The EUC has zero tolerance for harassment of any variety and utilizes an all-Artificial Intelligence 3rd party service for adjudication of internal incidents.
There’s been a lot of talk about the Stephen Hawking-backed “Starshot” project to propel a tiny, perhaps 20-gram laser-propelled lightsail to Alpha Centauri to beam back some up-close snapshots in the name of science.
Seems to me the major expenses are in building the lasers needed to launch them, and in developing the technology to build an itty-bitty craft like that and have it still be capable of taking decent pictures and beaming them home.
So once we’ve spent all of the worthwhile cash and effort to do that, why not get our money’s worth and maximize our chances of seeing something interesting? Build a hundred of those itty lightsails. Build a thousand. Launch them all; spread them out over the whole Centauri system. We’ll have to wait about 25 years (trip + lightspeed delay of data beamed back) after launch to see the images, so let’s make sure what we get is worth the wait!
I know, I know. We have to ask these questions in public, for all those who haven’t thought about it, don’t care about it, or think the future of humanity off this planet is a science fiction pipe dream.
Sure, it’s a bit of a pipe dream. Because getting a significant and sustainable human presence into space — onto asteroids, moons, other planets, into artificial habitats — is still an endeavor that is on the edge of our capabilities. It’s an expensive undertaking, because we’re very busy with resource-intensive activities like war and selling things to each other and making sure we have ample infrastructure and funding to support sports events.
And nobody wants to grow up and leave home. It’s a big fat pain in the ass. It’s easier to stay. And stagnate. And eventually be buried in the comfortable, familiar back yard in the shadow of a progressively older and less comfortable home.
I think it’s better if we get out there. I understand if some of you don’t. I just think you’re on the wrong side of future history and common sense. We, as a species, cling to the familiar — but we are also explorers and wanderers and have been for many thousands of years. While individuals may be happy to stay home on Earth, and that’s fine, opening up the frontier of the rest of the solar system opens a psychological gate; we have no real frontiers left on the planet for the disaffected to run to. Having frontiers again, just knowing they’re there, would probably relieve a lot of the feelings many of us angrily have, of being trapped. Being able to actually get off Earth if one is so inclined would be equally if not more helpful.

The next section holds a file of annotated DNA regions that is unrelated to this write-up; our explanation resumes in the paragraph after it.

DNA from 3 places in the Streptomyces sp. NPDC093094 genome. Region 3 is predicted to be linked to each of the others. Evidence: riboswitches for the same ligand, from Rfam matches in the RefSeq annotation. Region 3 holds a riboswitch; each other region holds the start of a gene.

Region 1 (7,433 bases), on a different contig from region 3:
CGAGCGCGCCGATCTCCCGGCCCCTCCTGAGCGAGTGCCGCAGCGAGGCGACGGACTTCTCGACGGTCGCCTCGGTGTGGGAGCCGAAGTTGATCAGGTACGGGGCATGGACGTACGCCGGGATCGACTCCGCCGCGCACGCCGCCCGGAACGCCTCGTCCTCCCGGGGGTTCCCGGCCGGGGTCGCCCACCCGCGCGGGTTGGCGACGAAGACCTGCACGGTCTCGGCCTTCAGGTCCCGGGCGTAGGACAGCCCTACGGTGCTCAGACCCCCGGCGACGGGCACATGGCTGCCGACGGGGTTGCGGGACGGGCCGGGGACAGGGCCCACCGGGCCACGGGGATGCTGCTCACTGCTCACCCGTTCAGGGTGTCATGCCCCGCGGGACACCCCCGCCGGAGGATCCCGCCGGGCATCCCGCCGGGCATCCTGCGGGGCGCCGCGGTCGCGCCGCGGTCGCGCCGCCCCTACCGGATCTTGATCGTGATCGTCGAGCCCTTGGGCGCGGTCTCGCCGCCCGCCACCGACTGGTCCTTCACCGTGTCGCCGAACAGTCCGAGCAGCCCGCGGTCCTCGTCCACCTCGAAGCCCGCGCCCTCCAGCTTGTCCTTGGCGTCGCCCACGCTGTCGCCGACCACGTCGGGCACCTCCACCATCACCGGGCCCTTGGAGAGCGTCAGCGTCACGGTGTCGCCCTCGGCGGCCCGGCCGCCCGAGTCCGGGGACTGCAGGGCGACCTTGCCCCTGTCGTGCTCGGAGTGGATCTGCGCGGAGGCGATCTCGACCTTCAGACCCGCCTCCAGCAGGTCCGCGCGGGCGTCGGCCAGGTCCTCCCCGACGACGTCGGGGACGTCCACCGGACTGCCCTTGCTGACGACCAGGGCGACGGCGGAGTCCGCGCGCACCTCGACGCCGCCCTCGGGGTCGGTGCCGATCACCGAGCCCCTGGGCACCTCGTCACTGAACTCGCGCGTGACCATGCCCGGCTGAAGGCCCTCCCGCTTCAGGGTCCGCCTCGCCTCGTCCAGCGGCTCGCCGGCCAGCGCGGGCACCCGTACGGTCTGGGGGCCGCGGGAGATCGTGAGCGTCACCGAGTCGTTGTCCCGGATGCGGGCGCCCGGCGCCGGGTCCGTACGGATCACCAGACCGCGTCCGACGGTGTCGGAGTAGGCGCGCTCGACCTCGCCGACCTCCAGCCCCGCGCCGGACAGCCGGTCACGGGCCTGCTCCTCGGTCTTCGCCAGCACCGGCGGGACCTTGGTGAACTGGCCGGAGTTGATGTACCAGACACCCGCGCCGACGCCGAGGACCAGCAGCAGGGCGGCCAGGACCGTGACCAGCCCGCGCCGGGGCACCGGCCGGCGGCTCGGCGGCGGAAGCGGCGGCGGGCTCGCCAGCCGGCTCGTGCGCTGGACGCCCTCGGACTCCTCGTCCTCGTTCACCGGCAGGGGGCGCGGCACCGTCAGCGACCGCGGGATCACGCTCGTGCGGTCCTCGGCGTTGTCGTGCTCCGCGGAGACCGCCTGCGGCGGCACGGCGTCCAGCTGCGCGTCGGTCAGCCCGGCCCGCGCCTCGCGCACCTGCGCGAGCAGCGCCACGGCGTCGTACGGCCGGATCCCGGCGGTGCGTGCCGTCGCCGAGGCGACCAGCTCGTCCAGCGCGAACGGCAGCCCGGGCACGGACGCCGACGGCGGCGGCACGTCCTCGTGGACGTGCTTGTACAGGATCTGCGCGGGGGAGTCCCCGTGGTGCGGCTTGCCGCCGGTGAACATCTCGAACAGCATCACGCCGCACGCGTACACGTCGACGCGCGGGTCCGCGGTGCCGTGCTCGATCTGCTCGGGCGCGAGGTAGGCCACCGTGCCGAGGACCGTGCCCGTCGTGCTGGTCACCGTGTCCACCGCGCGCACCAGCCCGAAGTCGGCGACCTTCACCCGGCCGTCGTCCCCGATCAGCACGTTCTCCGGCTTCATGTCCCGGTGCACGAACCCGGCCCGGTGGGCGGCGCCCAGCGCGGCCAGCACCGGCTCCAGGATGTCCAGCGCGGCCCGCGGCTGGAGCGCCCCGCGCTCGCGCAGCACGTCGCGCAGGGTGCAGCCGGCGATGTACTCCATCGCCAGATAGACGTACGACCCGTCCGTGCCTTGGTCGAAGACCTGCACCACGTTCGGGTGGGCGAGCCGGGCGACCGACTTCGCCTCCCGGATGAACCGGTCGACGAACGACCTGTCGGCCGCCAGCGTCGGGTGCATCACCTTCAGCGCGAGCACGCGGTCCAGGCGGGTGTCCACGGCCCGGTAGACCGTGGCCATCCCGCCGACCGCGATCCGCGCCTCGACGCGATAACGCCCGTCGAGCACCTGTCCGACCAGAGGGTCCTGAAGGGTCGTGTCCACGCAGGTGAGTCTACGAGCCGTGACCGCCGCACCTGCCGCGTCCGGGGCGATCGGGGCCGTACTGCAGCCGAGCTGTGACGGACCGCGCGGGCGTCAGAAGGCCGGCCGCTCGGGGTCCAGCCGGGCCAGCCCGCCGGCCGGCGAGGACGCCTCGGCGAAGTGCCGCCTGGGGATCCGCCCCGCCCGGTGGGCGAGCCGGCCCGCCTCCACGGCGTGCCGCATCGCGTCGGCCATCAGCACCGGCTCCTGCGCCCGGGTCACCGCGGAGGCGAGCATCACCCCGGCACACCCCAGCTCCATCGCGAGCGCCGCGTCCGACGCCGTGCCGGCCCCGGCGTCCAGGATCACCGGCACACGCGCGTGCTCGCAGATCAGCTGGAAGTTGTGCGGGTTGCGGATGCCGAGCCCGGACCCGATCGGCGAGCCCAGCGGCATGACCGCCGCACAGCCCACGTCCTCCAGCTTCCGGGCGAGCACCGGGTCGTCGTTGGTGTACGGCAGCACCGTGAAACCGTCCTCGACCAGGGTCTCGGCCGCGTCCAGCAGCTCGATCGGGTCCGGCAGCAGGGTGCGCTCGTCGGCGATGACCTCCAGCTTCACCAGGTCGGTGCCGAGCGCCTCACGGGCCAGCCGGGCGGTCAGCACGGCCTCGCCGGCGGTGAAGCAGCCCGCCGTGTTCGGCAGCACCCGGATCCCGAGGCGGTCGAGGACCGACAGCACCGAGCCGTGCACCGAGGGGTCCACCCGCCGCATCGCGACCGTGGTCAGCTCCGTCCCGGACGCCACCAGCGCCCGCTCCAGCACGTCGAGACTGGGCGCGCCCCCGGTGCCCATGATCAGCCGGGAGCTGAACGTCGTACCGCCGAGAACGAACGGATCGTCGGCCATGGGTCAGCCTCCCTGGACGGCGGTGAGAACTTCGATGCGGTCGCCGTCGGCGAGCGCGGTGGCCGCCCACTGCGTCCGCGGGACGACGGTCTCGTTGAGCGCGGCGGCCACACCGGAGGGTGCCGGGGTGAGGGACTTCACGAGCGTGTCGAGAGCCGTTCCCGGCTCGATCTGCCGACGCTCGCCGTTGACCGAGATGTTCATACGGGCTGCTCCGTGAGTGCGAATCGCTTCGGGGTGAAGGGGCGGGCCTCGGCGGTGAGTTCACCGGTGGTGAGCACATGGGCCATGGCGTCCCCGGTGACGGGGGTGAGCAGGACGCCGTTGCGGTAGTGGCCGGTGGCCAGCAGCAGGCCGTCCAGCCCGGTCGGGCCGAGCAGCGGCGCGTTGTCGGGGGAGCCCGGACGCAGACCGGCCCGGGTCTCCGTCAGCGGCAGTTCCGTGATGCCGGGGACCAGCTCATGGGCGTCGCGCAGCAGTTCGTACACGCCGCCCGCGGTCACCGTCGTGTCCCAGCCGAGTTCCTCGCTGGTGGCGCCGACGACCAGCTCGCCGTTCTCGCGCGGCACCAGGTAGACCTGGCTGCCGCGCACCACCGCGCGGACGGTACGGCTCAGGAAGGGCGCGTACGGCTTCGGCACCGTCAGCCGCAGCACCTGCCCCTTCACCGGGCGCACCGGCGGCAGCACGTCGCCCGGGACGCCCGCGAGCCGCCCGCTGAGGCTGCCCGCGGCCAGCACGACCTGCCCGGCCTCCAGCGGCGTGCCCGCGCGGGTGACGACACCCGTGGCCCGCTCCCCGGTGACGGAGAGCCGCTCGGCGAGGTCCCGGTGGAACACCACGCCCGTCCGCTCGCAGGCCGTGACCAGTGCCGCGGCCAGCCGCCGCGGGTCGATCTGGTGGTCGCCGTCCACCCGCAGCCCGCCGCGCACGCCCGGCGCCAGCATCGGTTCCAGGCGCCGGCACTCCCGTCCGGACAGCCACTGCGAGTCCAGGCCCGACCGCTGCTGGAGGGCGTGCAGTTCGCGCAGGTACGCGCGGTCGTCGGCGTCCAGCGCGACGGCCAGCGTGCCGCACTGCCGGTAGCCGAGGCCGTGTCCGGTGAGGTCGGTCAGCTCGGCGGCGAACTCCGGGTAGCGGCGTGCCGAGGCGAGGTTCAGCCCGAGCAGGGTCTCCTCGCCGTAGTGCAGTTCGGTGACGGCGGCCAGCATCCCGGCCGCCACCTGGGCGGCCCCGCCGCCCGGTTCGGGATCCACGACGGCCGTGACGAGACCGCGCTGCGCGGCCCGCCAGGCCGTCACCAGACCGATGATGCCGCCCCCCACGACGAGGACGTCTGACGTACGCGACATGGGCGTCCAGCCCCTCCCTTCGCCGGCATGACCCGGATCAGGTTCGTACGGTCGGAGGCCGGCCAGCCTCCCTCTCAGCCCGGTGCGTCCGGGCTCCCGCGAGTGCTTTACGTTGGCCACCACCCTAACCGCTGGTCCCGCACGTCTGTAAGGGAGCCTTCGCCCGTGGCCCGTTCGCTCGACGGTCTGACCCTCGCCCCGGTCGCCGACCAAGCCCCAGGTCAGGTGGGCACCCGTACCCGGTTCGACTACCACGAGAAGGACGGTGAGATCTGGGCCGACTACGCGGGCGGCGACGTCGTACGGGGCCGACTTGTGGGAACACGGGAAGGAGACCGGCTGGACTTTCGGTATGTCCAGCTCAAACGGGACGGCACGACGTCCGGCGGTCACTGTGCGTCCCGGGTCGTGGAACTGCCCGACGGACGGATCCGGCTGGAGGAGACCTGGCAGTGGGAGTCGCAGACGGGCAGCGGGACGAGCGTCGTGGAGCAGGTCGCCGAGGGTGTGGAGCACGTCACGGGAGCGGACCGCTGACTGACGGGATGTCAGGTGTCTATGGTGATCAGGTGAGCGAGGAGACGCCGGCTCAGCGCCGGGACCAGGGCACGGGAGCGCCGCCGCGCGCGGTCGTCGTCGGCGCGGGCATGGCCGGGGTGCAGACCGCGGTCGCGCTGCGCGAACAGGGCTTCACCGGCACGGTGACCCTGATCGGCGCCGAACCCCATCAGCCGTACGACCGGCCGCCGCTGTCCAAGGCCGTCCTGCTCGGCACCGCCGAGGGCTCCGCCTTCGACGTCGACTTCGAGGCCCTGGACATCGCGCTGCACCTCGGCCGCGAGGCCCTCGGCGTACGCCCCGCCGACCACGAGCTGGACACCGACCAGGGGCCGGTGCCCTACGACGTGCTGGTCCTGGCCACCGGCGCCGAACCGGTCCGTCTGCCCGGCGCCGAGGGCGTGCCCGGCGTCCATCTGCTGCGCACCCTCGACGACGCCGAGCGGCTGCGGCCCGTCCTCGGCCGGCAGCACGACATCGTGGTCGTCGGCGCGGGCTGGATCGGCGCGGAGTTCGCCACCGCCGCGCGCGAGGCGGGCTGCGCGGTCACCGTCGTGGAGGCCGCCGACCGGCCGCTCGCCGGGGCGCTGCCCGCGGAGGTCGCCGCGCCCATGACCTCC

And those resources floating around up there can help Earth, too. It might be nice to shut down heavily-polluting rare earth metal mines in our backyard in favor of importing them from asteroid mines that don’t have ecologies around them to worry about, for example.
But I could rant on this subject all day — I’ll go ahead and give you a break here.
So, today NASA announced the presence of liquid water on the surface of Mars, in the form of seasonal saline (brine) flows. Which is exciting. And maybe a little disappointing, too.
A seasonal brine flow doesn’t exactly sound like something you could find life in at all — consider that salting is a pretty darn effective way to preserve food here on Earth. The salt prevents bacteria from thriving in the food. An old-fashioned salt-cured ham can hang from a rafter in your basement for 20 years and still be fine to eat. Not that I particularly recommend that experiment.
You’re certainly not going to find seaweed growing in a seasonal brine flow. Much less fish, and even less likely Tars Tarkas riding a thoat.
So it’s pretty cool, but it’s not super-exciting, because no life, right?
Maybe so. But then again, maybe not.
There are super-saline environments on Earth, too. And there are some extremophile single-celled life forms called halophiles (which means salt-lovers, big surprise) which appear to live in them. I say ‘appear’ because there is still some debate surrounding their existence and status as actual life here on Earth. Mostly because they live in rare difficult-to-access locations even here on our home planet.
But it looks like salt-loving life probably lives here. I lean that way, because life has a way of surprising us with its ingenuity. Life finds a way. Life has been found clustering around thermal vents on the ocean floor, thriving next to plumes of hydrogen sulfide and sulfur-laced water at 350 degrees Fahrenheit — the same temperature you use to bake a cake on land. There are forms of algae that thrive on snow, somehow, in some of the most frigid environments in the world.